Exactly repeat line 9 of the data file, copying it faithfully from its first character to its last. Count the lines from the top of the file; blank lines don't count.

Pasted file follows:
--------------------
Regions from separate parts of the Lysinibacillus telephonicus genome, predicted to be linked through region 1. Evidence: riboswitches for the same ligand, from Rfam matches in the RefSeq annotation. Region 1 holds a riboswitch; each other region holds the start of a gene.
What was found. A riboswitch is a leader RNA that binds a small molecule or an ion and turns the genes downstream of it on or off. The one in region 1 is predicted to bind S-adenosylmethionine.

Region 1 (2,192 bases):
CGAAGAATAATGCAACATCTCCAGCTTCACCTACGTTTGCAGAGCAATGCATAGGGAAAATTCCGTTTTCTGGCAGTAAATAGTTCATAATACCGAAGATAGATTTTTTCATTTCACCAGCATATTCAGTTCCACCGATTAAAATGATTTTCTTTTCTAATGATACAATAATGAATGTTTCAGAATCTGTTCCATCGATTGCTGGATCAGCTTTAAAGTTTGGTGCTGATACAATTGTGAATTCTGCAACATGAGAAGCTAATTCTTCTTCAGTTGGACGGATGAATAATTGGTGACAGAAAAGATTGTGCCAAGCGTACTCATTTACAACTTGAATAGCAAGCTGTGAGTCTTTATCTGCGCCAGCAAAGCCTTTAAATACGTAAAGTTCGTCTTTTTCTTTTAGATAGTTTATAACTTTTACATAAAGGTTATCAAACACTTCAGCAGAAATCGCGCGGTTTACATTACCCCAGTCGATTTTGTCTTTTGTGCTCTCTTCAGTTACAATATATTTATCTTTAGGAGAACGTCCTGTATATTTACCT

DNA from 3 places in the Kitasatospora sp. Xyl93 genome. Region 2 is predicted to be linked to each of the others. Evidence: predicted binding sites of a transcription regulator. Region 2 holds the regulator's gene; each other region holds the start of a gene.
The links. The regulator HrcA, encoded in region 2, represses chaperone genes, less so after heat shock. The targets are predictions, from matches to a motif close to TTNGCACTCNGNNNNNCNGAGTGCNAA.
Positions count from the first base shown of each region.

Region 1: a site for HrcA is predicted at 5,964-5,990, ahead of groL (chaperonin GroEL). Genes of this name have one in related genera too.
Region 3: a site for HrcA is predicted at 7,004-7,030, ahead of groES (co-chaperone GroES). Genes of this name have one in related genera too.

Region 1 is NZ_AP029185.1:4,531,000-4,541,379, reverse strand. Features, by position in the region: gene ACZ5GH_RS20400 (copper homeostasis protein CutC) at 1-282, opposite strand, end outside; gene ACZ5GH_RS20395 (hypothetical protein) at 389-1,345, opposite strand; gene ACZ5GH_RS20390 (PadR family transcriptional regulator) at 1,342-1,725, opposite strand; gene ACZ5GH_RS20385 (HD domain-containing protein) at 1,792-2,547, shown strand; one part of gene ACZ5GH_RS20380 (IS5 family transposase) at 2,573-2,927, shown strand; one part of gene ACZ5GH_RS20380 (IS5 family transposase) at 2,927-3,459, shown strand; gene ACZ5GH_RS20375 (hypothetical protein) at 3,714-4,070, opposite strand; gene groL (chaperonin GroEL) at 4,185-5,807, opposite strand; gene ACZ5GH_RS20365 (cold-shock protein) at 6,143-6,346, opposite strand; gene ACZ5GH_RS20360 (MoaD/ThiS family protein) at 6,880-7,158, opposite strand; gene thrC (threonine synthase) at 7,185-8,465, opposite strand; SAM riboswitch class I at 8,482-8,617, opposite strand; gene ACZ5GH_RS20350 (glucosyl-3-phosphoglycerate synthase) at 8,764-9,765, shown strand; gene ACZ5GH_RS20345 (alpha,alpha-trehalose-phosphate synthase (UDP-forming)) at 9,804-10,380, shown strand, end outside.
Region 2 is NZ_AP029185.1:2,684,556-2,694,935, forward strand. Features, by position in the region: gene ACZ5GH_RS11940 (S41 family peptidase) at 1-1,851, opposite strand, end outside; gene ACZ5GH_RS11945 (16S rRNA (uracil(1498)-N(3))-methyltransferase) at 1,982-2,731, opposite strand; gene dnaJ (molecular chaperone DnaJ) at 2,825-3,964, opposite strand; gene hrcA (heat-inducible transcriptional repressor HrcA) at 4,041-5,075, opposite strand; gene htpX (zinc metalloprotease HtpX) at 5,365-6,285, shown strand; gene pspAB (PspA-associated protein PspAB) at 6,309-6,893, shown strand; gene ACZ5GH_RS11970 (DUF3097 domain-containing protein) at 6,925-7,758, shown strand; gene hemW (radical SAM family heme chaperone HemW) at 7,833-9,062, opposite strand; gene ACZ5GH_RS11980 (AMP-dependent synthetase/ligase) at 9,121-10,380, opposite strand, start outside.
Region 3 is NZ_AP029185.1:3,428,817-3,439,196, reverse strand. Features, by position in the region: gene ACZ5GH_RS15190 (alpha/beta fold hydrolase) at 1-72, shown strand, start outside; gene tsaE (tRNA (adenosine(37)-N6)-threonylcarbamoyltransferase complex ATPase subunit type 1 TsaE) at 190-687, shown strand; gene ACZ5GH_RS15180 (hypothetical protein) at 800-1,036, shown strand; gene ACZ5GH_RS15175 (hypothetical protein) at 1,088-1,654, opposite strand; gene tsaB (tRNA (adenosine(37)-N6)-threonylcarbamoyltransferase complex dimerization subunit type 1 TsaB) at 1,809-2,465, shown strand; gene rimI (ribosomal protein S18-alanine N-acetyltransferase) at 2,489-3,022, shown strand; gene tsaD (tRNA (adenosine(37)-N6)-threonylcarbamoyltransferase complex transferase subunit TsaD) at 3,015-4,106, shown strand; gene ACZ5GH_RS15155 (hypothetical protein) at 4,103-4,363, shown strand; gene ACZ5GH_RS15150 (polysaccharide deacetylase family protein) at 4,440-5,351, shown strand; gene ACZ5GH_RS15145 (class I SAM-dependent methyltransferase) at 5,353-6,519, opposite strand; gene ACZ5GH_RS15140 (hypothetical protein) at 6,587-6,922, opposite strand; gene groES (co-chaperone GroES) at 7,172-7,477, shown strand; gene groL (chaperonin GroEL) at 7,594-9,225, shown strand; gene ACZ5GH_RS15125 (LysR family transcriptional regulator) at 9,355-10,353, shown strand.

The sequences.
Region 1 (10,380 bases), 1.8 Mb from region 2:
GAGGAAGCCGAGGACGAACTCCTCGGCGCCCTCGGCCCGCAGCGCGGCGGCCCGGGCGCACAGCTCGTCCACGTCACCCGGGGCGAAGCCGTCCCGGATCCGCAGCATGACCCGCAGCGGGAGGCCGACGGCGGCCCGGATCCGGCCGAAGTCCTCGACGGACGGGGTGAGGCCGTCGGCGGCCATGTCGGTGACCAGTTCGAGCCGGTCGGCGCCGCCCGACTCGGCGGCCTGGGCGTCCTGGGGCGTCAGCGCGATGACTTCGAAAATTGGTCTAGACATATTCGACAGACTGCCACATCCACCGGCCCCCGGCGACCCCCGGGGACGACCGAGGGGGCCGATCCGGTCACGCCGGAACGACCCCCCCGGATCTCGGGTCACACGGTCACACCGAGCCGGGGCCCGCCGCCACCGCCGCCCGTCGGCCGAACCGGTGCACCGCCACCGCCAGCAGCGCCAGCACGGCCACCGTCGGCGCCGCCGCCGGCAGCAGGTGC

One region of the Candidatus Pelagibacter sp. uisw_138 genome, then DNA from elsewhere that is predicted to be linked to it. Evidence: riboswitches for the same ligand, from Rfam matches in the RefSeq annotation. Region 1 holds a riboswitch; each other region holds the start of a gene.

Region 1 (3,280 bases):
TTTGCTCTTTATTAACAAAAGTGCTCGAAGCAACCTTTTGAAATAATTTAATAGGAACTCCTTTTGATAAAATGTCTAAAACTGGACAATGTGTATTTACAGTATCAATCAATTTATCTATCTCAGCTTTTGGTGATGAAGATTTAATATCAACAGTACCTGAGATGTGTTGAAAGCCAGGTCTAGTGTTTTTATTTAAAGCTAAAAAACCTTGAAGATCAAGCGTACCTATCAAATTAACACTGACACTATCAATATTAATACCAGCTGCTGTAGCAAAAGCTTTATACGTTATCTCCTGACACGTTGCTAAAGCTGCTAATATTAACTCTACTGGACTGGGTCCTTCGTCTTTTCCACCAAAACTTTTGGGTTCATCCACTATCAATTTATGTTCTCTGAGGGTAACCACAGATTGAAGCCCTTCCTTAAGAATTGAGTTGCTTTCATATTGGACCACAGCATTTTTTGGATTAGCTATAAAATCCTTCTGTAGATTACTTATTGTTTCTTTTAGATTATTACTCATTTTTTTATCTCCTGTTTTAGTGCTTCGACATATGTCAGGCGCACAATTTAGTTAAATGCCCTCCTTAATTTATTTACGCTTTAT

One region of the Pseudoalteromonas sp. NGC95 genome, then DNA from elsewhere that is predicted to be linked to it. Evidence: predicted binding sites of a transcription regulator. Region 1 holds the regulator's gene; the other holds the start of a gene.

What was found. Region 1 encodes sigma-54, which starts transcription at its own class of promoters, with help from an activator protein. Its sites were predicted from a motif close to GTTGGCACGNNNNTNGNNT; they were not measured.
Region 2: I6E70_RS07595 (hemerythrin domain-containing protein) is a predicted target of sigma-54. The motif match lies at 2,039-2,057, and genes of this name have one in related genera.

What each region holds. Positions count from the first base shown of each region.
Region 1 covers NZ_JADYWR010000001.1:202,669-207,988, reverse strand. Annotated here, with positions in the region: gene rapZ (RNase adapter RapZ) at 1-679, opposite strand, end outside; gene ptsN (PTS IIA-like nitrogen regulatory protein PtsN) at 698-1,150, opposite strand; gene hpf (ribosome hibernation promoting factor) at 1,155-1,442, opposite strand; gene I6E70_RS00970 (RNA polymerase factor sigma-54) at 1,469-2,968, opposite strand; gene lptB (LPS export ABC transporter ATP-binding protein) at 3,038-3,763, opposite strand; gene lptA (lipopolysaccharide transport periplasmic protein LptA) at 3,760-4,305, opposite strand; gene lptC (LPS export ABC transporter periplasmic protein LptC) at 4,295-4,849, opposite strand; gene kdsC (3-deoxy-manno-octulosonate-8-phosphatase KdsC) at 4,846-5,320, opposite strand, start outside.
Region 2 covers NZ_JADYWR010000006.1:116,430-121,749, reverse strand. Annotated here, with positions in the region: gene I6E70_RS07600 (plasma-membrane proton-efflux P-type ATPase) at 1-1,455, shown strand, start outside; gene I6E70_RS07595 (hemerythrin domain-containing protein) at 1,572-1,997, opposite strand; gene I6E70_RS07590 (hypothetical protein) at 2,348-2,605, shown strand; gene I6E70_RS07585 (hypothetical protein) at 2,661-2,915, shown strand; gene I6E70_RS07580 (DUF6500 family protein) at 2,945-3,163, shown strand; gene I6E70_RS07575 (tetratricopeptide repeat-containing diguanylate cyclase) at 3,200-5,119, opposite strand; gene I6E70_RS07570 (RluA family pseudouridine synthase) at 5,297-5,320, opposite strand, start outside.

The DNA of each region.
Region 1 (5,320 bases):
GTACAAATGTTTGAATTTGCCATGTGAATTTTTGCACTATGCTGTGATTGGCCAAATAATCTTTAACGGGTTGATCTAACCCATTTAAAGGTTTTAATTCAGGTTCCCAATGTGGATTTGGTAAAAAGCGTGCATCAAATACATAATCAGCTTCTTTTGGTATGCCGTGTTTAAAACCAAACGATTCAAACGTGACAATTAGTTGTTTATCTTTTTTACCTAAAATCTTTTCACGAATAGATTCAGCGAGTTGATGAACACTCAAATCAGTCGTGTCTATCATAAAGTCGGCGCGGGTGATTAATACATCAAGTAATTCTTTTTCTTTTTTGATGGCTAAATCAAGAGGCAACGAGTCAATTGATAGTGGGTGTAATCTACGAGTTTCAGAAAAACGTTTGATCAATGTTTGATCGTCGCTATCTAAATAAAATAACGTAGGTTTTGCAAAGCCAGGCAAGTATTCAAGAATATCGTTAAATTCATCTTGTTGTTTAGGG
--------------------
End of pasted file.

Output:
Region 3: a site for HrcA is predicted at 7,004-7,030, ahead of groES (co-chaperone GroES). Genes of this name have one in related genera too.